Holiday Cards With A Difference

"Oh! Tannenbaum" by Alana Tillman.

Alana Tillman at work.

(NAPS)

(NAPSI)—Sending greetings cards has been an integral part of the Christmas tradition for generations.

The Past: It began in Britain in 1843, when Sir Henry Cole commissioned an artist to design a card that would enable him to share his Christmas message with others living in distant parts of the country. It soon became popular in America, too.

The Present: Greetings cards are still a great way to tell people you’re thinking of them. A personal, handwritten message inside a card says so much more than an electronic message ever could. Plus, it’s something they can proudly display on the mantelpiece or around the house, where it serves as a constant reminder of how much you care.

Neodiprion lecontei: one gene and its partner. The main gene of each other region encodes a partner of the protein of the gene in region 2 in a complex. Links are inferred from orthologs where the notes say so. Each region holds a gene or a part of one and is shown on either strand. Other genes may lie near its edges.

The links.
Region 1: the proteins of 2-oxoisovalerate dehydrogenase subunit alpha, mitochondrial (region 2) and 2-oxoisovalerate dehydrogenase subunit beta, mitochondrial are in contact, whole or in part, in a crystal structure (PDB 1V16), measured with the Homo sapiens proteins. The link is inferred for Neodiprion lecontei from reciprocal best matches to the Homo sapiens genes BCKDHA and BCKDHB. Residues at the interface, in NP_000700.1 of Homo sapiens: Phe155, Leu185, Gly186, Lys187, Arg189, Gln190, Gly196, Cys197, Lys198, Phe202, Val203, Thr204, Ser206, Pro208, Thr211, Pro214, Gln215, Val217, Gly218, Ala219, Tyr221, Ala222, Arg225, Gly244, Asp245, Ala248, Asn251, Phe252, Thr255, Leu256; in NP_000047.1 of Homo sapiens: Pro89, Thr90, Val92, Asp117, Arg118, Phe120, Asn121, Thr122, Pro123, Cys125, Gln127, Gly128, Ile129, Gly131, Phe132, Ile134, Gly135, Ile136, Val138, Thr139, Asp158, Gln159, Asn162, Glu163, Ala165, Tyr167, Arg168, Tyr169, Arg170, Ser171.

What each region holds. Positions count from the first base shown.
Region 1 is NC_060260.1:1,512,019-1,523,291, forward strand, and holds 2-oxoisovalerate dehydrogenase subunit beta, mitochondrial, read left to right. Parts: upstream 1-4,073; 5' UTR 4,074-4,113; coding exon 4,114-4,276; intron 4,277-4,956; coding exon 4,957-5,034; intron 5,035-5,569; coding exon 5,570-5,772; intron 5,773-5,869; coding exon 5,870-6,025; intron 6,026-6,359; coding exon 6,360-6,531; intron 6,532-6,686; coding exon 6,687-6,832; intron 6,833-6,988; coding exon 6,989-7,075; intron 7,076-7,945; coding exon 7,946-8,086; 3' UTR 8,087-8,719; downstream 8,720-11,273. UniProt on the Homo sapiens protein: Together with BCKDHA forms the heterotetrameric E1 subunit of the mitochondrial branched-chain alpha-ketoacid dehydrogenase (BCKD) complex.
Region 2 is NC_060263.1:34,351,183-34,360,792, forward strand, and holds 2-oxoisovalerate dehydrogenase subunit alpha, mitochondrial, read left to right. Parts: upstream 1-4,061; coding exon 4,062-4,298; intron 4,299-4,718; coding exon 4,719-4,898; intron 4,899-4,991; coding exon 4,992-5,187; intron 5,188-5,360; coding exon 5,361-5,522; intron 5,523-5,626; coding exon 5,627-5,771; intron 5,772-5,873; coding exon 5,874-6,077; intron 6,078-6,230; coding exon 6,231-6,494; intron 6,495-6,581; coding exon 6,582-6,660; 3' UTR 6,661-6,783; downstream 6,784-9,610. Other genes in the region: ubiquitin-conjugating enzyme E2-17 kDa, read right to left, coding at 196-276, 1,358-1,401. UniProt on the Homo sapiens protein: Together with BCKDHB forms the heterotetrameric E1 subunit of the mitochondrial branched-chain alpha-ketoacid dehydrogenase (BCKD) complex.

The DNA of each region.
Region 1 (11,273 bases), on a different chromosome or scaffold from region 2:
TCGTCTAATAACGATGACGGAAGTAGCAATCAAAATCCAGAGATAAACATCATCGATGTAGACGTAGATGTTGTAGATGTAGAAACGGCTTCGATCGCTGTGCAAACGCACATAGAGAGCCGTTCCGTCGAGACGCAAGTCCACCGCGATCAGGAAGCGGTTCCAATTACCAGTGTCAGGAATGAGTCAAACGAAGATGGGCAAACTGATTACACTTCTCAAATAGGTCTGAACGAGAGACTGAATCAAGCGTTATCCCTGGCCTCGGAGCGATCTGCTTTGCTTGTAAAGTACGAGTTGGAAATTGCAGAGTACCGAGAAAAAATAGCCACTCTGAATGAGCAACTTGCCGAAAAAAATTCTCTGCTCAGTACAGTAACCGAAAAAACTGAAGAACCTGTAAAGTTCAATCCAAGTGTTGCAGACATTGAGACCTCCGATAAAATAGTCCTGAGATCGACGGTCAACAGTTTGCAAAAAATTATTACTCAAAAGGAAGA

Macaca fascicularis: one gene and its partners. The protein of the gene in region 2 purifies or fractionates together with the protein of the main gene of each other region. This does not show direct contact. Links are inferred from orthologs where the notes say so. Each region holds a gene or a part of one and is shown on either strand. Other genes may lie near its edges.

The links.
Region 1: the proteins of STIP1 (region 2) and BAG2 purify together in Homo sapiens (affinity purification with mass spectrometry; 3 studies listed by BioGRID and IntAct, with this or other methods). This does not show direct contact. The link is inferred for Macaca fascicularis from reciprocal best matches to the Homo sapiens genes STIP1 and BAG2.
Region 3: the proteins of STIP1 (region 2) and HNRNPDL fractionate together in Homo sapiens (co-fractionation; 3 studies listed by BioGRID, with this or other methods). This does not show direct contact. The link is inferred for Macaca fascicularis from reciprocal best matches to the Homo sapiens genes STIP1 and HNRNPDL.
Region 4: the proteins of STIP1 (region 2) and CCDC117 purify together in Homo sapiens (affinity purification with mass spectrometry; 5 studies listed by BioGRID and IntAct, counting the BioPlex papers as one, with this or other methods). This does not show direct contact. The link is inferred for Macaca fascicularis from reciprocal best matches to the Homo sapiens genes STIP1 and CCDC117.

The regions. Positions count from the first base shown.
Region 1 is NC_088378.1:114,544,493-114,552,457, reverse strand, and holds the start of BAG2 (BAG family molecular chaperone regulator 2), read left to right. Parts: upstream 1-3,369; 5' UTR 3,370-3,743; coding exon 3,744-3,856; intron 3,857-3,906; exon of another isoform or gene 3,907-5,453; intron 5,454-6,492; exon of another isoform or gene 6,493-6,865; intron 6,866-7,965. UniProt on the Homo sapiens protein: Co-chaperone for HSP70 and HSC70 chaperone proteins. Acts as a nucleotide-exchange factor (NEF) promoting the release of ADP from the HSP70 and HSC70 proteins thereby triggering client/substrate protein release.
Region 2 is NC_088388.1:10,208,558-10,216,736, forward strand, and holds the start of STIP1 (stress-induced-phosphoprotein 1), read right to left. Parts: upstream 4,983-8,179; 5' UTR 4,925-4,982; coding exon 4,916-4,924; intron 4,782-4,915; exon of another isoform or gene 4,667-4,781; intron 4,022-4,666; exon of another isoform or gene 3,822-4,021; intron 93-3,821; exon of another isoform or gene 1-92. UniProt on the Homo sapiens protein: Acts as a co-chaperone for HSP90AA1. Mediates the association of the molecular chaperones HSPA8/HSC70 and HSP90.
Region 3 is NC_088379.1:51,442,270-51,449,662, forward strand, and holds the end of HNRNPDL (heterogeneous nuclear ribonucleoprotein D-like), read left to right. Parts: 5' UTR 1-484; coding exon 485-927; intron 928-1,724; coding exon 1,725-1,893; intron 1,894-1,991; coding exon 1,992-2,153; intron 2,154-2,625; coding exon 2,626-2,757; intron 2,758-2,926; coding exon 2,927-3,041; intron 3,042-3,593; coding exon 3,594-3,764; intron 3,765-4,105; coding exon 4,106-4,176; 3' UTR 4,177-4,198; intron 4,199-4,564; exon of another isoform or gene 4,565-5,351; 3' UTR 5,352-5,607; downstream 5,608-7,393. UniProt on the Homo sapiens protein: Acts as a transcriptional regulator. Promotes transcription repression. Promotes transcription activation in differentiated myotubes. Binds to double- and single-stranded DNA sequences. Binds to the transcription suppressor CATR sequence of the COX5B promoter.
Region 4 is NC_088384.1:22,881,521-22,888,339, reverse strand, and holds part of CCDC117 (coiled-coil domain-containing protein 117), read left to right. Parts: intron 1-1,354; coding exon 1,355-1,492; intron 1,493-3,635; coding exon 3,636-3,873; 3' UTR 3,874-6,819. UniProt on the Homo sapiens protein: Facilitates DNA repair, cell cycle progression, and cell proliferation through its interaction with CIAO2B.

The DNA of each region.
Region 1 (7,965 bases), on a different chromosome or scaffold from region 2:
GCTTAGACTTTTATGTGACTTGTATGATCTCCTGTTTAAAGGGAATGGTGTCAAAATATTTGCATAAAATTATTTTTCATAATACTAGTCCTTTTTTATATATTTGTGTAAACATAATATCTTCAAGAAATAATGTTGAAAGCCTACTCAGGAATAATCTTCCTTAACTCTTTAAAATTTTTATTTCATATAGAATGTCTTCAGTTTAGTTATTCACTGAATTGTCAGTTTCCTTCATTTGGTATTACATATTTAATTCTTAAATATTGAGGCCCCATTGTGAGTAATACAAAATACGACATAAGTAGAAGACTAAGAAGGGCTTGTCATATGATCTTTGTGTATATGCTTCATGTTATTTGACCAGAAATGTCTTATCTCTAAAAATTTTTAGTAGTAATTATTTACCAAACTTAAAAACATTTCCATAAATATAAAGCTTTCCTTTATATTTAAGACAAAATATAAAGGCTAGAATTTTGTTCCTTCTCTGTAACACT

A Special Greetings Card

The Christmas card is particularly important to a group of talented, disabled artists called the Mouth and Foot Painting Artists (MFPA), this year celebrating its 60th anniversary. It began in 1957, when Erich Stegmann, who painted by mouth from childhood due to polio, decided to create a unique, international self-help group of disabled commercial artists who work without the use of their hands to achieve financial independence and a fulfilling life through art. Their motto is “Self-Help, Not Charity,” and they sell reproductions of their mouth- and foot-painted images directly to the public in the form of Christmas cards, calendars and a range of seasonal items.

One of these talented artists is Californian Alana Tillman, who creates her art by holding a paintbrush in her mouth. Born with arthrogryposis, Tillman was left without the use of her arms and hands and she took up painting while in hospital as a child.

“The MFPA has been life changing and a big part of my independence and motivation,” said the artist.

How To Purchase

Tillman’s beautiful greetings card is one of many you can buy online at www.mfpausa.com and (877) MFPA-USA.

On the Net:North American Precis Syndicate, Inc.(NAPSI)

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